The Boys are back – and this time they brought dogs. Oh, how I adore OK Go.
Monthly Archives: September 2010
Sept. 2 – a lovely art opening! Thanks BRCC and my talented colleagues.
We’re talking about postmodern values in mass communication class. Our text identifies those values as populism, diversity, nostalgia and paradox. That’s a hard list to remember – I keep having to look it up. But when I saw these crowd-shot videos from Radiohead’s 2009 concert in Prague – those values began to make sense. I think Radiohead may be the ultimate post-modern band.
Populism: Radiohead used dozens of videos collected from their fans who attended the Prague concert. This seems to be consistent with Radiohead’s bold move in 2007 to release their In Rainbows album as a digital download for which buyers set their own price. That album won a Grammy and sold 3 million copies worldwide in digital and physical formats. This band has a relationship of trust and collaboration with their fans. Pretty populist.
Diversity: Diversity is described as a wild juxtaposition of old and new cultural styles. This sophisticated band could surely hire the best in videographers and filmmakers – yet chose to piece together video shot from cell phones and pro-sumer cameras. The audio track is gorgeous – totally professional. The video becomes more interesting just based on the knowledge that the fans shot it.
Nostalgia: This band has rejected cultural norms of charging a fixed price and only hiring professionals to handle all of their imagery. This could fit what what our text calls a response to the “evils” of our daily world and the limits of the purely rational. Given the feelings of powerlessness and alienation that marks the contemporary age – the move to include fans in building Radiohead’s image could be called one of nostalgia.
Paradox: “While modern culture emphasized breaking with the past in the name of progress, postmodern culture stresses integrating retro styles with current beliefs.” Media and Culture; Campbell, Martin, Fabos. p. 27. These videos are indeed a paradox – integrating non-professional camera with professional editing and audio production.
I’m liking the results – what about you?
Excited! Today is the opening reception (4-6pm) for EMU Visual and Communication Arts faculty show at Blue Ridge Community College in Weyers Cave, VA. After years (okay decades) of broadcast and internet-based pieces – my digital media has migrated to a video frame on the wall of an art gallery.
If you come by today you’ll get to check out this piece titled Expand Everything. Experiment Everything:
Here’s what Cyndi Gusler is showing:
These crafty madonnas are Barbara Faust’s:
Introducing Jerry Holsopple:
And here’s one of Steve Johnson’s pieces:
Sooo, here’s a question. Why would a cranky, cynical, seemingly secular urbanite like me delve into a serious journey examining spirituality and faith? Well, in the past few years I’ve been hanging out with Anabaptists – first as an M.A. student in Conflict Transformation at Eastern Mennonite’s Center for Justice and Peacebuilding and now as digital media faculty with EMU’s Visual and Communication Arts Program.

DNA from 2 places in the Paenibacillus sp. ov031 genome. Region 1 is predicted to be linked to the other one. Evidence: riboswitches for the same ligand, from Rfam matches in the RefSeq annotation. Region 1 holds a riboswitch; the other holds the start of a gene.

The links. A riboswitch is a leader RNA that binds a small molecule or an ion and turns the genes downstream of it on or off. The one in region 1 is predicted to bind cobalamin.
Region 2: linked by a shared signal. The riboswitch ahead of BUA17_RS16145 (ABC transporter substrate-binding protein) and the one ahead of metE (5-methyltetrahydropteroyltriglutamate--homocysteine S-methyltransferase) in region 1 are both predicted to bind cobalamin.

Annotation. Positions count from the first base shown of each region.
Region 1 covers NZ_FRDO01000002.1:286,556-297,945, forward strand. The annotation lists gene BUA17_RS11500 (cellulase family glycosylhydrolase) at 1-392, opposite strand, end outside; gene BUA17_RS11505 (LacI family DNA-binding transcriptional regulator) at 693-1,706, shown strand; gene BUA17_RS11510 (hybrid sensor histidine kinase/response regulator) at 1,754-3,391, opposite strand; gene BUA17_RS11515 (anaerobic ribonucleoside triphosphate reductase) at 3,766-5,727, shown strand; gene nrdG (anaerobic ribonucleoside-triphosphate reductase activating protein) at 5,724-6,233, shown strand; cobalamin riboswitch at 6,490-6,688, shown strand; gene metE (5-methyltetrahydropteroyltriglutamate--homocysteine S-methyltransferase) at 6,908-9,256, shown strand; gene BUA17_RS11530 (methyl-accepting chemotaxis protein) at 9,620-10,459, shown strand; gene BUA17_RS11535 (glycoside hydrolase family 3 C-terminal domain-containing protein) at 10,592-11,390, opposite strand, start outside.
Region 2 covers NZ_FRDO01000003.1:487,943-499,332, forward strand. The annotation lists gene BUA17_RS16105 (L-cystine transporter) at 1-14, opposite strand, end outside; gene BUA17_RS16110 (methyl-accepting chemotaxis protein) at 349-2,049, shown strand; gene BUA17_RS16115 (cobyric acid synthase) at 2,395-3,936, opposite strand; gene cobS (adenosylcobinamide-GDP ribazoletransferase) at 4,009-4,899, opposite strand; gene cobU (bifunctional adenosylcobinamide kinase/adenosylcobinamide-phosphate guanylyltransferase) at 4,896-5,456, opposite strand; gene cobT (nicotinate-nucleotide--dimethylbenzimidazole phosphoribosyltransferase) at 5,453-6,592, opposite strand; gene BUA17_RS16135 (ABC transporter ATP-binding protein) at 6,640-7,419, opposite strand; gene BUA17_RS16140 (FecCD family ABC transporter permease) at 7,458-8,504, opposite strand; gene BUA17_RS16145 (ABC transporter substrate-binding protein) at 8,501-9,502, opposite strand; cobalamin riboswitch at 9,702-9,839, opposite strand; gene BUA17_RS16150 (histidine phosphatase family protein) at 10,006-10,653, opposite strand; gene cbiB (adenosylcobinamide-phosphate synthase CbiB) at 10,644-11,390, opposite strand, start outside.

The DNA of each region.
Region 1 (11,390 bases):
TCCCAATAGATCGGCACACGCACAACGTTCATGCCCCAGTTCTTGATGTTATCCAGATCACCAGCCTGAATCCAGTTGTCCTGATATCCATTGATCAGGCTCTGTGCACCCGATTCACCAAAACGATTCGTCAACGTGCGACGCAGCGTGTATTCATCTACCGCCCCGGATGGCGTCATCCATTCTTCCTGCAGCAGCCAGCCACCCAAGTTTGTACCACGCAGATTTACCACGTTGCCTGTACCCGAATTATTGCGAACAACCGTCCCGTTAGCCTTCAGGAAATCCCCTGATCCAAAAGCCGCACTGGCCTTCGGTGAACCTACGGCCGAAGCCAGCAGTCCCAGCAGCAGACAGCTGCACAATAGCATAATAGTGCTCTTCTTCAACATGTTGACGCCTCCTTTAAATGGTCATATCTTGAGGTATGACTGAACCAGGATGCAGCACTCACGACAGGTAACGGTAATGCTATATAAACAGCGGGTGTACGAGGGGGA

These folks are radical. They throw down for justice. They don’t fly a flag because they won’t commit to the State (only to God). Anabaptists are profoundly non-violent and I am discovering how this plays out in interactions all over the community. I am pushed and pulled (non-violently!) by this set of practices and am in a process of discovery with (among so many others) a formidable Mennonite mentor named Beryl.
Apparently, I am not the only non-Mennonite exploring the modern implications of this 500-year-old faith whose followers consider themselves (and often actively place themselves) on the fringe of society. The first reading assignment Beryl and I will explore together will be the recent book intriguingly titled “The Naked Anabaptist” – written by an Anabaptist “outsider” named Stuart Murray. I’ll get back to this topic throughout the semester as Beryl, other EMU colleagues and I compare notes.
In the meantime, here is an excerpt from an interview with Murray. His quote that Anabaptism “is a way of following Jesus that challenges, disturbs, and inspires” rings true.
Why do you think there is growing interest in Anabaptism in Great Britain and other countries in Europe?
Europe has become very secular. The old links between the church and the state—what used to be called “Christendom”—are disappearing. Today we are living in a post-Christendom era, when the church is no longer at the center of societal life. Since the early Anabaptists also lived at the margins of society, their experiences and perspectives are attractive to many people who are looking for ways to live faithfully as follows of Jesus today.
What are the bare essentials of Anabaptism for you?
For me, there are seven essentials, or core convictions. First and foremost is belief in Jesus; he is our example, teacher, friend, redeemer and Lord. The second is seeing Jesus as the focal point of God’s revelation. The third is being free from the state and all that Christendom implied.
Fourth, Anabaptists are committed to finding ways to be good news to the poor, powerless and persecuted. Fifth, Anabaptist churches are called to be communities of discipleship and mission, friendship, mutual accountability and multi-voiced worship. Sixth, spirituality and economics are interconnected for Anabaptists—something that is very important in our individualist and consumerist culture.
Finally, for Anabaptists peace is central to the gospel. It is not the center of the gospel—Jesus is the center of it all. It is as followers of Jesus that we are committed to finding nonviolent alternatives to violence in our world—not peace for its own sake.